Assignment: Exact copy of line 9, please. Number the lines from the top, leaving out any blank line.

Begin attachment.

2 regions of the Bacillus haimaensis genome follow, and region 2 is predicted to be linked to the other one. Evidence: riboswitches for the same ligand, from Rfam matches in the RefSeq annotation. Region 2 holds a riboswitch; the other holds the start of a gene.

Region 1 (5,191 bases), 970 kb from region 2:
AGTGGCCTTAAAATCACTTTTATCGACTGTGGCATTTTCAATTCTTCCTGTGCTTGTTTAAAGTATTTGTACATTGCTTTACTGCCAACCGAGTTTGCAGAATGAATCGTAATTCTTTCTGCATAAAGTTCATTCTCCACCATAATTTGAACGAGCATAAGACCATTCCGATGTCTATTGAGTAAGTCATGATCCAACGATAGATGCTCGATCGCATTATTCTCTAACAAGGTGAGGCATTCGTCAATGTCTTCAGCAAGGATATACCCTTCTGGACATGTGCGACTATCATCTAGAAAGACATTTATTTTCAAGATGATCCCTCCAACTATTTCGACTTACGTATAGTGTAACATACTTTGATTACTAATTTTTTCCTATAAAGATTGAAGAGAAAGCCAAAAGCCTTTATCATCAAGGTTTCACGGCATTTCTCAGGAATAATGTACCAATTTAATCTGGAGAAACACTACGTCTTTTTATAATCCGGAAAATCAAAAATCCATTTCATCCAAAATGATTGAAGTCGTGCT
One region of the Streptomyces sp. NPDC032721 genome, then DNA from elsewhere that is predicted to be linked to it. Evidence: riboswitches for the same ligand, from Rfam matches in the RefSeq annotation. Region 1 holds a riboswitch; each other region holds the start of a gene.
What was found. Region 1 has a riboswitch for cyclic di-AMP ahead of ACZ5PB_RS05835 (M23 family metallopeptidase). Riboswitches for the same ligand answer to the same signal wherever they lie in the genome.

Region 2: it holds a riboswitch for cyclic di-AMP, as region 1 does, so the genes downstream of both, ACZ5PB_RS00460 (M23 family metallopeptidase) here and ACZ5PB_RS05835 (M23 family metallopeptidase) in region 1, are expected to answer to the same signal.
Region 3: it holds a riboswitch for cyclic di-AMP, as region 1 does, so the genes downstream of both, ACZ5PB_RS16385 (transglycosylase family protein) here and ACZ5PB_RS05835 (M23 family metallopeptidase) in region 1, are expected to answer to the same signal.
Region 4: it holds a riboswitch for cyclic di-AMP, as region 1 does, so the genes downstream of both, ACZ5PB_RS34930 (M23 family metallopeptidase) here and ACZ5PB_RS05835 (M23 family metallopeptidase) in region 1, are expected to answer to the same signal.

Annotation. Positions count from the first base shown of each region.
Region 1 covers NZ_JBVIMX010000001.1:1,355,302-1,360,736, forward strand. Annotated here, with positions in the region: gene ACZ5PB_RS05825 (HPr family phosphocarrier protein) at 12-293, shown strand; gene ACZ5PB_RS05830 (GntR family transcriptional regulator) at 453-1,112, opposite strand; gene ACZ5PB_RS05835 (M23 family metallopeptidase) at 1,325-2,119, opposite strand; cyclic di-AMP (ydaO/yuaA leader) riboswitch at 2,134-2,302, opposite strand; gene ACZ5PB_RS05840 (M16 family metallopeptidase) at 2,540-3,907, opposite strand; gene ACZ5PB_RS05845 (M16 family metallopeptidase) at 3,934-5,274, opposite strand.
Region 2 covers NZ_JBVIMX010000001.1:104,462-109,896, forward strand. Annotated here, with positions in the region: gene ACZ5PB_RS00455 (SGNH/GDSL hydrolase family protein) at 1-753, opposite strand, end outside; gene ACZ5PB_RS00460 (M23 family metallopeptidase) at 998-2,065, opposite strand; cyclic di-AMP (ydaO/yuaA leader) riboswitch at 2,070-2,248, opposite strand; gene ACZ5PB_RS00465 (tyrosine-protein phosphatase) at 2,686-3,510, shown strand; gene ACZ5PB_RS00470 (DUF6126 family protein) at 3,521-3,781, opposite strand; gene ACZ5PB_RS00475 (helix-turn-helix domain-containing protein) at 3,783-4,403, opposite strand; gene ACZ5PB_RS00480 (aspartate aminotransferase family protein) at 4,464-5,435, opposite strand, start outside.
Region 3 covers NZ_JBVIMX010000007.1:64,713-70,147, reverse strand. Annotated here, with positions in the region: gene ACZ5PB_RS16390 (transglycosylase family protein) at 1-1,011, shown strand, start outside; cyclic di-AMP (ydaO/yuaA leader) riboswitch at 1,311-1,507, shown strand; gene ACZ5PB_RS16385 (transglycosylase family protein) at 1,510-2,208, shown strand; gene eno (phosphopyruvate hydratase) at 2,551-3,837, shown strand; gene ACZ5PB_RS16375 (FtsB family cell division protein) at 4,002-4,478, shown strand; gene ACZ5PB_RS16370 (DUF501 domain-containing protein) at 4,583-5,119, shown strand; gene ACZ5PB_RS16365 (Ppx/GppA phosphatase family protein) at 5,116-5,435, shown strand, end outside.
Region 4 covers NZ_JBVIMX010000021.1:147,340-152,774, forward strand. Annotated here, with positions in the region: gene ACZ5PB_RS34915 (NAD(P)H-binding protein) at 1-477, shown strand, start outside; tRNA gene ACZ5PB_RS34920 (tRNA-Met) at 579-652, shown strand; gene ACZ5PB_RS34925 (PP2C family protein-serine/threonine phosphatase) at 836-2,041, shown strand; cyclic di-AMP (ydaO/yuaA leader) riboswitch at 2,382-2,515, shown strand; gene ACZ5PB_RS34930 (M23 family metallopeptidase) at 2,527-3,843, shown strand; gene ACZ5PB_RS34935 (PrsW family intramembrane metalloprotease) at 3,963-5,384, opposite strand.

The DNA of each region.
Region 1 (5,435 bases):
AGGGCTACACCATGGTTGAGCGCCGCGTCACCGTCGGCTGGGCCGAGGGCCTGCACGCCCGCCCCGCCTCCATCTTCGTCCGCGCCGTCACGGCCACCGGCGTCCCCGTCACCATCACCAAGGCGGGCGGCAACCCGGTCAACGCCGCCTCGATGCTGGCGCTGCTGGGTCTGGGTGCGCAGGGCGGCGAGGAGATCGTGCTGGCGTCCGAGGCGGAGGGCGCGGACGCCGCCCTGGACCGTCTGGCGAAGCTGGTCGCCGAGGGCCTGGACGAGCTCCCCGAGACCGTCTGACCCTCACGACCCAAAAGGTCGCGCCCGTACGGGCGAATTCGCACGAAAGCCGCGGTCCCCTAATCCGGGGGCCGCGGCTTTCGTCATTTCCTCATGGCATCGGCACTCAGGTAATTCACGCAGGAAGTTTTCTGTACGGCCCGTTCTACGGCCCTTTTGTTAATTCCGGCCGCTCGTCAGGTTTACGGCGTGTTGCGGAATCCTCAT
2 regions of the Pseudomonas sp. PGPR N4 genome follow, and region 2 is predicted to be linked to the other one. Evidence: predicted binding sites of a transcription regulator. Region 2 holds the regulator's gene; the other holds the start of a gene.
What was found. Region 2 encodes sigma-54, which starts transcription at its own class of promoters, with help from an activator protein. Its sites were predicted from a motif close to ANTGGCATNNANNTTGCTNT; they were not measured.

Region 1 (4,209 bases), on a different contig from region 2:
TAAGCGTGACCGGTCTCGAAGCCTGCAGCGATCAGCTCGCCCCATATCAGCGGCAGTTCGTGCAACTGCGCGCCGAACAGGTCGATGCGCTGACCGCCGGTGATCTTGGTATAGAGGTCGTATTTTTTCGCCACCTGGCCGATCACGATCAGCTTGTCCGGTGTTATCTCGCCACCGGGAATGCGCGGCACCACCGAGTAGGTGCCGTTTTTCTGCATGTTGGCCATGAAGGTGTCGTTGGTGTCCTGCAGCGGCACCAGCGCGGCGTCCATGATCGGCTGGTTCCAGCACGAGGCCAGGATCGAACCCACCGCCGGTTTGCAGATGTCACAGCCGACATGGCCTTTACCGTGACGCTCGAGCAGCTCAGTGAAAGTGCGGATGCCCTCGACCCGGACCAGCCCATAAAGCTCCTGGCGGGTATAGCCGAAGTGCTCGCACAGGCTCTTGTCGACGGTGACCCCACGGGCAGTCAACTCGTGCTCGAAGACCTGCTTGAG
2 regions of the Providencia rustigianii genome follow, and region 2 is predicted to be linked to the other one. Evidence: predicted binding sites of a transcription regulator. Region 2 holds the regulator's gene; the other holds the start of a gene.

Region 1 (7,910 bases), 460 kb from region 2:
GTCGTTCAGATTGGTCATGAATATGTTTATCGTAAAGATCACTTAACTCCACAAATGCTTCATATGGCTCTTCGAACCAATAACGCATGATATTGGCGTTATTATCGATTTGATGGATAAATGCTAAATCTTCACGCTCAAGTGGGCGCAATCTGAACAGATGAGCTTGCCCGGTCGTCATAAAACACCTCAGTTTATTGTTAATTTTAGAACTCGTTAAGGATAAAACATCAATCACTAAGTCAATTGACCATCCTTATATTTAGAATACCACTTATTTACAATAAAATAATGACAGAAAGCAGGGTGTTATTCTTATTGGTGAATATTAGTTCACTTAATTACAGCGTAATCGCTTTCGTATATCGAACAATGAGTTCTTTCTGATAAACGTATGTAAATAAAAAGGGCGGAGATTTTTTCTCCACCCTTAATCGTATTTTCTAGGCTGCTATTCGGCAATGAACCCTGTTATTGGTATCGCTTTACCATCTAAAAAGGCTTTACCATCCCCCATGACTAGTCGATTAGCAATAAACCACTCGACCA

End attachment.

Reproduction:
Annotation. Positions count from the first base shown of each region.